Once again, our upper stories remain strangely dark as the rain comes pouring down. At present, there are 4 tents now set up in my apartment complex courtyard.
Earlier in the day, we had quite a crowd gathered outside when another large rattle at 3:14 p.m. sent everyone upstairs pounding down the stairwell at top speeds.
“Zou, Zou! Kuai, Kuai! (Go! Go! Quickly! Quickly!)” seem to be the phrases on everyone’s lips these past two days.
The tremors have been continuous all last night and all day, which I find a bit disconcerting. In Taiwan, our major quake likewise had tremors afterwards but these dissipated and were far between. It seems every 10 – 20 minutes, we have at least one that rocks my light fixtures. For awhile, people felt calm and returned to their upstairs’ apartments until the 3:14 struck. Several more strong tremblers followed after that. This caused another large tent to be erected by a concerned 5th floor family. They, however, came more prepared to pass the time. They set up a table inside and began playing mahjong, a traditional Chinese tile game famous here in Southwestern China.
At this time of night, the rain has sent everyone scurrying away to stay with friends and relatives in other parts of the city. Our tent campers are still holding down the earthquake fort, even with this constant rain. I do wonder about Sichuan University’s campus and what students are doing at this moment. Hopefully, they’ve found some security in returning to their dormitories under the supportive care of their classmates.
This steady rain and the tremors we’ve been having are not at all doing any good for rescue efforts to the north. TV news reporters stand under umbrellas in the dark, giving commentary while behind them, workers try to continue their digging through the soaked, wet debris.
One of my greatest concerns actually lies with a Luzhou student of mine, Jason (Li Ke), whose family I visited last year in the hardest struck area.
Jason’s parents are farmers and live in a tiny village of 200 near the city of Dujiangyan, which has had thousands of deaths, including those of children in a collapsed school. Dujiangyan is quite a famous tourist destination. It’s renowned for its irrigation system, built 2,200 years ago by Li Bing (an official of Sichuan Province) and his son. It is the oldest and only surviving no-dam irrigation system in the world. A lovely park area allows visitors to walk the entire mountainous grounds and view what a magnificent accomplishment this was for the 3rd century B.C. Small temples and pagodas nestle in the thick woods throughout the park, making it a very pleasant all-day venture.
Jason and I toured the park first and then visited his home later on, a mere 40 minute bus ride from the city.
I still remember the warm welcome Jason’s family gave me upon my arrival in their small village. His family was one of the few that had a 2-story cement home with an open, cleanly-swept courtyard that looked much like the traditional China of years ago. On one side, the family sow was busy taking care of her 14 piglets and on the other, Jason’s father’s farming wooden hand-tools were carefully laid out.
It was a pleasant May day so many in the village had brought out their mahjong tables which they set up alongside the dusty, narrow country roads that passed here for streets. Jason led me along pathways that passed by ancient sod houses with clay tiled roofs held up by thick wooden beams. These are typical farming houses with outhouses in back. Some have no running water. Floors are packed solid dirt. Bare lightbulbs dangle from the ceilings to give off a little light in the windowless rooms. These kinds of houses are dank, dark, and moldy. It’s no wonder that so many of the elderly in China who live in such places have terrible congestion problems.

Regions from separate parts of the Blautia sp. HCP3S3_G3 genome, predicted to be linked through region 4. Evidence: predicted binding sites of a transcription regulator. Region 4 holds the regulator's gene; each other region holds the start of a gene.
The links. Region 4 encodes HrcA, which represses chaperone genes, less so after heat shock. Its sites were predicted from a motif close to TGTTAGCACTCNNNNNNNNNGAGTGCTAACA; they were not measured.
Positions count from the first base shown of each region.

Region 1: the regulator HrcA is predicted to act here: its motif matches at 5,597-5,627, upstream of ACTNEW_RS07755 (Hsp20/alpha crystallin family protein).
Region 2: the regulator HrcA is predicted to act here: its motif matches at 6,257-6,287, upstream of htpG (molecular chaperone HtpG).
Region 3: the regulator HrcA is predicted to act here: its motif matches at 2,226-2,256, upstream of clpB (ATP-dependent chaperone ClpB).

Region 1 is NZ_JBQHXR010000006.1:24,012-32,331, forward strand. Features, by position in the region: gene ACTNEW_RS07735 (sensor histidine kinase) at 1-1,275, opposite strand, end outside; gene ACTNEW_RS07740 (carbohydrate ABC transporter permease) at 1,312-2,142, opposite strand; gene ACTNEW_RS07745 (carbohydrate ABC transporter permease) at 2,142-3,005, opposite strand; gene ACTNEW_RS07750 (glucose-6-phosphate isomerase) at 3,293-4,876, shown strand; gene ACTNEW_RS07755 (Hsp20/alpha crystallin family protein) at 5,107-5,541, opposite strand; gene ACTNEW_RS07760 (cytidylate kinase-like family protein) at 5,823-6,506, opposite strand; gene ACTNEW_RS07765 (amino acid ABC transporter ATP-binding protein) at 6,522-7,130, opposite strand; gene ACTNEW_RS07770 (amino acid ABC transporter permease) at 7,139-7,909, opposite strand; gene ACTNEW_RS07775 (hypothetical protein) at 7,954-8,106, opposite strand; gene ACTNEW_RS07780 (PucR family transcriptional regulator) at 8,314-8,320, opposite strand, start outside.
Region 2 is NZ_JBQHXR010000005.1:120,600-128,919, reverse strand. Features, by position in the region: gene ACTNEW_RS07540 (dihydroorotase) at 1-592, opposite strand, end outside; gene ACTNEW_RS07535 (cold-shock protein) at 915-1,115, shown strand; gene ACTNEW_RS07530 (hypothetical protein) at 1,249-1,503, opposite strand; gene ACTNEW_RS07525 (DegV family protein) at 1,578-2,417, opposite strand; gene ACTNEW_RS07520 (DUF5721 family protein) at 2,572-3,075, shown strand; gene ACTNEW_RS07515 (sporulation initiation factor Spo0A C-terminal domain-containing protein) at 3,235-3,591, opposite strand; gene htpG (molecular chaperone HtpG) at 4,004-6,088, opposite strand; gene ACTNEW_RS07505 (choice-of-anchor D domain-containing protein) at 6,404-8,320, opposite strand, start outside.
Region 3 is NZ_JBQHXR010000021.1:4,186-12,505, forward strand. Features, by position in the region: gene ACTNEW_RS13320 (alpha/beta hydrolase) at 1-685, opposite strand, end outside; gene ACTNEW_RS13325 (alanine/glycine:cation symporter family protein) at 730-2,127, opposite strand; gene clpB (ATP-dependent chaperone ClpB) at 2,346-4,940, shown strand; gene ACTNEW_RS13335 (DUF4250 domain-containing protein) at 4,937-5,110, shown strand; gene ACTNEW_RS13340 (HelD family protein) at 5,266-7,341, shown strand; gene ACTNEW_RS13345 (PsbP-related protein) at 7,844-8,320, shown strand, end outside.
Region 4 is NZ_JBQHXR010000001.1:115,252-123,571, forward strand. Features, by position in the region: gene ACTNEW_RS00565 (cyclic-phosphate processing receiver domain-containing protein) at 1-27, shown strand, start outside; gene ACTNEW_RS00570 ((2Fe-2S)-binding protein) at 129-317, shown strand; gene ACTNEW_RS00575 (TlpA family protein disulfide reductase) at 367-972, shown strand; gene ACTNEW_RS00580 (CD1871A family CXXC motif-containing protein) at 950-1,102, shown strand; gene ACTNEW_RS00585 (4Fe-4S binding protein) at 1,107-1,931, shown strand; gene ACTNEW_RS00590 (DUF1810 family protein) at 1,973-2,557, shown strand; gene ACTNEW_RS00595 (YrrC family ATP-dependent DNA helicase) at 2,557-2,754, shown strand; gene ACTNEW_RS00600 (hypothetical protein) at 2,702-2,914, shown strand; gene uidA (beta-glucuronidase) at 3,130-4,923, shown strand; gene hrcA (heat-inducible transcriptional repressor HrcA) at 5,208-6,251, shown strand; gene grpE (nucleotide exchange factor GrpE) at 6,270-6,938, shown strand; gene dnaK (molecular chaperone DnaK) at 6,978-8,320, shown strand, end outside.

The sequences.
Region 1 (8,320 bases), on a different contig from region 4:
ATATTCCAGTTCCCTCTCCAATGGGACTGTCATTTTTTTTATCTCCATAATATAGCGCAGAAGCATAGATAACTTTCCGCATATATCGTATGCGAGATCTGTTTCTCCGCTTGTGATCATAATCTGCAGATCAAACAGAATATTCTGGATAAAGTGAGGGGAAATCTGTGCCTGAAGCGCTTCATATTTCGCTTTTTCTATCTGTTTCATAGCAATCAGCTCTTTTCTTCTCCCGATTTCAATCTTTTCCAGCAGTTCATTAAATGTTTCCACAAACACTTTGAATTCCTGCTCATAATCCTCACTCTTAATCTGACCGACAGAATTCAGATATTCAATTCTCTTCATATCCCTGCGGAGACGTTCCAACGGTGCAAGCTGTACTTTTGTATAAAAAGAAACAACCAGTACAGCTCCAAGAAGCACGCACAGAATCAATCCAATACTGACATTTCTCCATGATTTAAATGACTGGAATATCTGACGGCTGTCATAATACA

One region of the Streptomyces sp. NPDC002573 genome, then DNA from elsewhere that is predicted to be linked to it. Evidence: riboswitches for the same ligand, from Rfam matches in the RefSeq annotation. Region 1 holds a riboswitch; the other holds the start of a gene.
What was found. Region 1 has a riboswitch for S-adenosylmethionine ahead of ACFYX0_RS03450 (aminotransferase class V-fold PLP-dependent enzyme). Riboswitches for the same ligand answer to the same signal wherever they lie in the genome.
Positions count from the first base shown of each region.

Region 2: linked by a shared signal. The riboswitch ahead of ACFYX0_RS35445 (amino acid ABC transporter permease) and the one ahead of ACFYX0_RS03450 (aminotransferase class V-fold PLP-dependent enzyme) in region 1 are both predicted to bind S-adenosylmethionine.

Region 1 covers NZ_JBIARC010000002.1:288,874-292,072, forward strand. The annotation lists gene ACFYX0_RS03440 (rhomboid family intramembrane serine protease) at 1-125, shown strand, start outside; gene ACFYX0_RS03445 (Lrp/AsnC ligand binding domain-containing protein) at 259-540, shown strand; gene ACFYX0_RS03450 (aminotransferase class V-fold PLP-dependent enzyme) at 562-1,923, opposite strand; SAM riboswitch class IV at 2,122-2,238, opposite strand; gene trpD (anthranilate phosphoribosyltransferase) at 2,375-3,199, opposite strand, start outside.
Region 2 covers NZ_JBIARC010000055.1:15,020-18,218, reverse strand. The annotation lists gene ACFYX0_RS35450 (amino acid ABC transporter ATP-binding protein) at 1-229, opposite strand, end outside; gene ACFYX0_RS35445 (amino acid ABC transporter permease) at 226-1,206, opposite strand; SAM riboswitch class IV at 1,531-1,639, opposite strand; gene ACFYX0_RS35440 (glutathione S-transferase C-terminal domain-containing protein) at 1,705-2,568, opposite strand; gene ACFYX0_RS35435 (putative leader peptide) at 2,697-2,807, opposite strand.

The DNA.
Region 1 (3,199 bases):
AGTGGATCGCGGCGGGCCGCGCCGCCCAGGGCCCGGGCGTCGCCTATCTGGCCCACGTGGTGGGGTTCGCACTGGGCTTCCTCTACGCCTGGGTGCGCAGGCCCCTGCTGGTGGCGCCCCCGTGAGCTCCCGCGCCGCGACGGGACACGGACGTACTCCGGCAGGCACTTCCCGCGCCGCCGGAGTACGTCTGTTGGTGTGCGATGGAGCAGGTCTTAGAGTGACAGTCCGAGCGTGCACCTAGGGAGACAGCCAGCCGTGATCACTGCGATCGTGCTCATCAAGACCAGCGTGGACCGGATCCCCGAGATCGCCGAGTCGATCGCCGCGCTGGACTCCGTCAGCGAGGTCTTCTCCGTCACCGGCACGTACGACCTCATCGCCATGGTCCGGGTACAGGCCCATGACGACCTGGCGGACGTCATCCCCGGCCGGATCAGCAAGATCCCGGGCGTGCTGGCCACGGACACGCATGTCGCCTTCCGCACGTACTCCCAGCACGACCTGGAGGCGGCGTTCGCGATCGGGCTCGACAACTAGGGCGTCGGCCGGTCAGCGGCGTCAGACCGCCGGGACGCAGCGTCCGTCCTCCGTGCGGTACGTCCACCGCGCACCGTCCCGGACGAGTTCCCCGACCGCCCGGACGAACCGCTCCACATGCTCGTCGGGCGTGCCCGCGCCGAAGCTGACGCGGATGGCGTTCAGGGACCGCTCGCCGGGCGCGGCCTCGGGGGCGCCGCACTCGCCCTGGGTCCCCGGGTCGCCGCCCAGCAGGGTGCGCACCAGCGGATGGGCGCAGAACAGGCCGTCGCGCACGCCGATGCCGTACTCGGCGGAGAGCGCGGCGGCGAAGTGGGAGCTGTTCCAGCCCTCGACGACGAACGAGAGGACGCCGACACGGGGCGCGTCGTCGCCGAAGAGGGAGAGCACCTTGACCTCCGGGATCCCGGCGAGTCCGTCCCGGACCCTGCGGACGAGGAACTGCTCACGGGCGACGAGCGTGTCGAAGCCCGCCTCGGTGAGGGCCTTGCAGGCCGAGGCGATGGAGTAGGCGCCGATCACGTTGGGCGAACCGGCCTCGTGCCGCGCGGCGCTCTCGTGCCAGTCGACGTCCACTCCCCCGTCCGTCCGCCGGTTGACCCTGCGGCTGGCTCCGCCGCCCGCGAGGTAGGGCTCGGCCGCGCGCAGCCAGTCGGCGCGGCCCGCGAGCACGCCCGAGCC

We walked through Jason’s grade school classrooms, long-since closed and deserted. Now students attend school in a small town on the main road that leads to Dujiangyan.
He took me to visit his paternal grandfather, likewise a farmer who had toiled in the fields for many years. Everyone had worked very hard to make sure Jason received higher education. None in the family had made it past the 4th grade, nor could they read or write. Jason, 19, and his older sister, 25 and a high school graduate, were the first to have a good education.
I also remember how pleased Jason’s neighbors were to have a foreign visitor, the first their village had ever had. They greeted me shyly at first until they realized I could communicate with them in Chinese and then they began to open up more.
I fondly think back on this visit just a year ago and now worry how Jason’s small village is today. Was his home, built by his father, stable enough to withstand such a large quake? Had the sod houses, which dotted the pathways we walked, made it through the shaking? Were all his immediate and extended family members, whom I saw, and his kind neighbors, safe? I have tried several times to contact Jason by telephone to find out the news of his family yet I’ve been unsuccessful. I can only await an email from him or his call telling me, hopefully, that everything is alright.
I know that I am not the only one in this situation in China. There are many more who have closer ties to those who have gone missing than I, but we all are in the same boat together: Waiting and hoping that all is well with those we care for and hold dear to our hearts.
Until next time, I’ll leave you all with “Ping An” (Peace)